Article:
The idea of banning non-essential travel abroad is gaining a lot of ground in Belgium's federal government, several sources said after a meeting on Wednesday.
Even though a ban on non-essential travel to combat the spread of the more infectious Covid-19 variants seemed unlikely on Monday, the new infections seem to have changed the situation, and put the ban on the table, reports Belga.
On Wednesday evening, Prime Minister Alexander De Croo also told VRT NWS that he wants to implement a temporary ban on non-essential travel, such as tourism, and will make a proposal at the EU summit on Thursday.
"When you travel you take virus with you in your suitcase," he said, adding that "we have to protect the good position in our country."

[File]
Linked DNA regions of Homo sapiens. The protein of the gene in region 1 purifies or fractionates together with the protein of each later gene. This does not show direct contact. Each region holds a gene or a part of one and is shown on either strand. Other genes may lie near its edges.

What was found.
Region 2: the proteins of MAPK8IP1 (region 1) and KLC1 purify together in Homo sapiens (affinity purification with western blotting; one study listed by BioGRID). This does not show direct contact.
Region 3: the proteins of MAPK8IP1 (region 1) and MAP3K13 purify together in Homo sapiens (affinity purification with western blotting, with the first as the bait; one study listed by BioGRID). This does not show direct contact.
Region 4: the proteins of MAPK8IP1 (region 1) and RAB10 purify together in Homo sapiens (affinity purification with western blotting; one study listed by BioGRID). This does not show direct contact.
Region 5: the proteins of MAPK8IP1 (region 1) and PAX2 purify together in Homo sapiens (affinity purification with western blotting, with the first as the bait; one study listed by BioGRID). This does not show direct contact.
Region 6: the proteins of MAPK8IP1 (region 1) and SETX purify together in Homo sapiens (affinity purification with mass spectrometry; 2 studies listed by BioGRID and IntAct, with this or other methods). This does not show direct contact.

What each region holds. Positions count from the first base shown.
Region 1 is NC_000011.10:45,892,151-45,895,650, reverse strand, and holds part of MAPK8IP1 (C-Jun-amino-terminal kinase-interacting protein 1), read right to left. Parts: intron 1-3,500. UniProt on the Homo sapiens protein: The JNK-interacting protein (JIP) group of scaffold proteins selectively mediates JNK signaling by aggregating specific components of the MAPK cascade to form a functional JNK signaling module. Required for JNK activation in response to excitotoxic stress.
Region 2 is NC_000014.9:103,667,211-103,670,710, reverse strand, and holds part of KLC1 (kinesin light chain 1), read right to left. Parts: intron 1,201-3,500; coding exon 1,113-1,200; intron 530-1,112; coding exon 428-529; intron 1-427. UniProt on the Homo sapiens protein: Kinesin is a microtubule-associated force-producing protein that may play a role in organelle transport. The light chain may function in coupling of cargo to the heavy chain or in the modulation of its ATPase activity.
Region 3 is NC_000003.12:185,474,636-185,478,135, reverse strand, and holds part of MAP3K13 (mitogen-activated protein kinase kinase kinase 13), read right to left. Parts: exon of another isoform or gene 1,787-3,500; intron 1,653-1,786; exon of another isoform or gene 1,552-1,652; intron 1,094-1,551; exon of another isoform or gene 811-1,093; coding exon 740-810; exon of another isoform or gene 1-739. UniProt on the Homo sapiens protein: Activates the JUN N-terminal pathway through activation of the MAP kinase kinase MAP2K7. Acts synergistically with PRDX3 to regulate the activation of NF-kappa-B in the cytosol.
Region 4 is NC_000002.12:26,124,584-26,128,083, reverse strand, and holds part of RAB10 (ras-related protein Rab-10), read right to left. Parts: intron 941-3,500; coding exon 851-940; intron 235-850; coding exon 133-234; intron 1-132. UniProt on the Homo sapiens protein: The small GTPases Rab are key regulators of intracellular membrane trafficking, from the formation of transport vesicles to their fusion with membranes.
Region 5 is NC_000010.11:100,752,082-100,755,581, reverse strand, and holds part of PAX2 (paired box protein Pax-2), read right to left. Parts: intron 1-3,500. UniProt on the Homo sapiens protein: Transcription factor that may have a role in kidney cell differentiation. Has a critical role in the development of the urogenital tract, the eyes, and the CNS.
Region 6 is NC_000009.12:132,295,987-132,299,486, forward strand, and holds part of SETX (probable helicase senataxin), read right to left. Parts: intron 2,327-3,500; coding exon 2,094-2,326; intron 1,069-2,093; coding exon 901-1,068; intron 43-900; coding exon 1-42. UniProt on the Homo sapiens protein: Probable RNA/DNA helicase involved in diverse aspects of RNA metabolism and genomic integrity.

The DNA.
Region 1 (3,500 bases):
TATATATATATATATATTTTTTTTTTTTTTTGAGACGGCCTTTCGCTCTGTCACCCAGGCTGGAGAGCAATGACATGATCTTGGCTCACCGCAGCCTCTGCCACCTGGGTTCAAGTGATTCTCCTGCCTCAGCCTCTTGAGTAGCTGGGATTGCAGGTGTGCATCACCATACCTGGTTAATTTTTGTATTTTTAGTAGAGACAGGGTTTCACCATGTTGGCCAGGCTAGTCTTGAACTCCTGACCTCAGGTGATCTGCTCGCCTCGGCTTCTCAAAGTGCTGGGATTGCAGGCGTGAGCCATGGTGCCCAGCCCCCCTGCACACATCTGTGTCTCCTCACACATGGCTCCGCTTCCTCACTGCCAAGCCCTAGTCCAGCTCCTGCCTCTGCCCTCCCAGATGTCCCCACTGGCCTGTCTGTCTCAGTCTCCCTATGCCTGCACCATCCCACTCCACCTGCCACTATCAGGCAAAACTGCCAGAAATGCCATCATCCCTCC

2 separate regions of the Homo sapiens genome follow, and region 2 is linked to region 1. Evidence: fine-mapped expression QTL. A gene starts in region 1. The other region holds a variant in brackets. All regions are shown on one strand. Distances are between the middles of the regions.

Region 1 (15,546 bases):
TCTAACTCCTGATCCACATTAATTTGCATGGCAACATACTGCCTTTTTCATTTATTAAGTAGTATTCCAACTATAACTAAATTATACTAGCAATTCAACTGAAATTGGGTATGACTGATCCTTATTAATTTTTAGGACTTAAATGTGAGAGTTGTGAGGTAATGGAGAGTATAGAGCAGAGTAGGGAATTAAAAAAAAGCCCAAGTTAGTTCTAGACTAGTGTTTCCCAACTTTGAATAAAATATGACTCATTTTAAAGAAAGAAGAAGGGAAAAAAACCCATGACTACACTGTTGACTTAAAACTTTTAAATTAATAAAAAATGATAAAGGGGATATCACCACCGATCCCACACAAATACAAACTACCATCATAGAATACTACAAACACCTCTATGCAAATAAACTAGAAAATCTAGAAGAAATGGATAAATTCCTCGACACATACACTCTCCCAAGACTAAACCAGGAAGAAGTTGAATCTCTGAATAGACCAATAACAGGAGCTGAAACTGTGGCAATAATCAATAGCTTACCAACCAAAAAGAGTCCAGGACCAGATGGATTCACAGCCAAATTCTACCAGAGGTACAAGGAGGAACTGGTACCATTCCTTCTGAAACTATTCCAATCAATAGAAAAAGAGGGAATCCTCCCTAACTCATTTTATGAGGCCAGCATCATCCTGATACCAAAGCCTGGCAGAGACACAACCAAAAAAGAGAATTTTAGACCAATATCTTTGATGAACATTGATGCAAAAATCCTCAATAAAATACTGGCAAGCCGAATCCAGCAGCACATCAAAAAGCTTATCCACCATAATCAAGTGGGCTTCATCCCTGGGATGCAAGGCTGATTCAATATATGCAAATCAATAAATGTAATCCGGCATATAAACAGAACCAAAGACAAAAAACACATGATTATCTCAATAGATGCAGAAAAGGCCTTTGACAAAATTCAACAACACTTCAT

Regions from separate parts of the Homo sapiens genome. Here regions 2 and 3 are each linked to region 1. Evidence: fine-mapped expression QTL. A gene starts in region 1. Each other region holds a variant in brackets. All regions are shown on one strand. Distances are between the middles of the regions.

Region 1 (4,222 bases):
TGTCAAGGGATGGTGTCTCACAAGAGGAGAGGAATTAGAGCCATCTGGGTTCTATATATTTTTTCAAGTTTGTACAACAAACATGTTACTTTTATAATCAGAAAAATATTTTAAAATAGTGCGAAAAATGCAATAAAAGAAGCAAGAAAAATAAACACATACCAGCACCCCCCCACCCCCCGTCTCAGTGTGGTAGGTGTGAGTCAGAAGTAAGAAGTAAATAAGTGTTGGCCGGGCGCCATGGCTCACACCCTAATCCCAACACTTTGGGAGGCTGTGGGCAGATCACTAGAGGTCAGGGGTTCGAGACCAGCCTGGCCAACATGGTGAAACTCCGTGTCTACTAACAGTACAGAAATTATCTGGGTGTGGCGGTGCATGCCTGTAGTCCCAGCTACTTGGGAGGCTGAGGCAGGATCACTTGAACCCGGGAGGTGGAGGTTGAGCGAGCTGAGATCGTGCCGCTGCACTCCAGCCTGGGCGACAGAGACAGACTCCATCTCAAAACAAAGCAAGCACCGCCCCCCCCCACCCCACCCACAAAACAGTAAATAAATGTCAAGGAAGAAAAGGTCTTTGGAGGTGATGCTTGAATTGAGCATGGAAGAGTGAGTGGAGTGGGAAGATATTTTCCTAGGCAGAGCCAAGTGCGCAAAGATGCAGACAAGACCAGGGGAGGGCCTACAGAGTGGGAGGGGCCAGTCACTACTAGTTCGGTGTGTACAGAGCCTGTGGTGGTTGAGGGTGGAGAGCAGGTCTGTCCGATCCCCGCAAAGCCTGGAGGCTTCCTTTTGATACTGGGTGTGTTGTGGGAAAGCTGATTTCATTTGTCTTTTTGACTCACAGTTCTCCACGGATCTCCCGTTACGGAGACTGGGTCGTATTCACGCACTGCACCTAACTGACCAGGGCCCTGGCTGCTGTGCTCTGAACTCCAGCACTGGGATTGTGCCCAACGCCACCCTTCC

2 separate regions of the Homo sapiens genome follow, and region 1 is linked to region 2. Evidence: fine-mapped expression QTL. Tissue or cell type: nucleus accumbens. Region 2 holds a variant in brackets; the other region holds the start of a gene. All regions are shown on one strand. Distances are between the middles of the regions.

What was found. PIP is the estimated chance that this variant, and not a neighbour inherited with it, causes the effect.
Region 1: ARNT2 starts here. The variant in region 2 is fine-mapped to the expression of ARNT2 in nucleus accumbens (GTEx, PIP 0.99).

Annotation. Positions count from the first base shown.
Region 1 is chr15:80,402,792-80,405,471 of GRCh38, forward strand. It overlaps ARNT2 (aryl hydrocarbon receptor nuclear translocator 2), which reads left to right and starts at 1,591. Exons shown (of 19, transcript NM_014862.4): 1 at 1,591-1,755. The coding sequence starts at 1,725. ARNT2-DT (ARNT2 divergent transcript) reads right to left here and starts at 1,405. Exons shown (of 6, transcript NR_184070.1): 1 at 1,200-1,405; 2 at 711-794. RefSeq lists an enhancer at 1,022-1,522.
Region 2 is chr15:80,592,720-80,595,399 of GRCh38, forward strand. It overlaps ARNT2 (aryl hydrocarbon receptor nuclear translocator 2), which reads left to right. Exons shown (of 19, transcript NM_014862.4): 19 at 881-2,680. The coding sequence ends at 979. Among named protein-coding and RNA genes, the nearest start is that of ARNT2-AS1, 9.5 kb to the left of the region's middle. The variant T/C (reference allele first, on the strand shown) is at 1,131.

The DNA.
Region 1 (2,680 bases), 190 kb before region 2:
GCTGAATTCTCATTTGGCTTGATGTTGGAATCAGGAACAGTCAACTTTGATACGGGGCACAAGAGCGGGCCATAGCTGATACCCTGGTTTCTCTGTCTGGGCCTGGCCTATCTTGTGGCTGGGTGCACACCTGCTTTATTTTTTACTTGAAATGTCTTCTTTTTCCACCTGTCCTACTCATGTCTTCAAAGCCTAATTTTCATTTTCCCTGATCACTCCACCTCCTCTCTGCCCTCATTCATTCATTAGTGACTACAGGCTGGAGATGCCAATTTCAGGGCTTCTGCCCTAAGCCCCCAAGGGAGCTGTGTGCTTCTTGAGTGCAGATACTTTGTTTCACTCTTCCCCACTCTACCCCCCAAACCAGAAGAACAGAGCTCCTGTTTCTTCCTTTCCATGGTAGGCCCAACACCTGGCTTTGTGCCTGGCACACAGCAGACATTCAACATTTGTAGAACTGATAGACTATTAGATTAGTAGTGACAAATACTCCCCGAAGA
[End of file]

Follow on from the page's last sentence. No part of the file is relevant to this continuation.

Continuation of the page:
"In Belgium, we have made a concerted effort to keep the coronavirus under control," a federal government source told De Morgen.
"We now want to protect that effort, through a temporary and targeted halt to non-essential travel. That way, you also send a signal to your population that everyone has to follow the rules and that no one is allowed to go on holiday."
The precise implementation of such a measure is a puzzle, however, as the definition of non-essential travel and the application of the measure are not straight-forward.
The ban requires agreements with the Regions, and the authorities also want to avoid certain collateral effects such as the blocking of goods in a neighbouring country, for example.
For clarity: no decision has been taken yet, as the government is waiting for a European summit on Thursday, where EU leaders will try to agree on measures to stop the pandemic.
On Friday, several of the federal government's key ministers will meet again before the Consultative Committee later on the same day.
Update: This story has been updated to include comments by Prime Minister Alexander De Croo.
The Brussels Times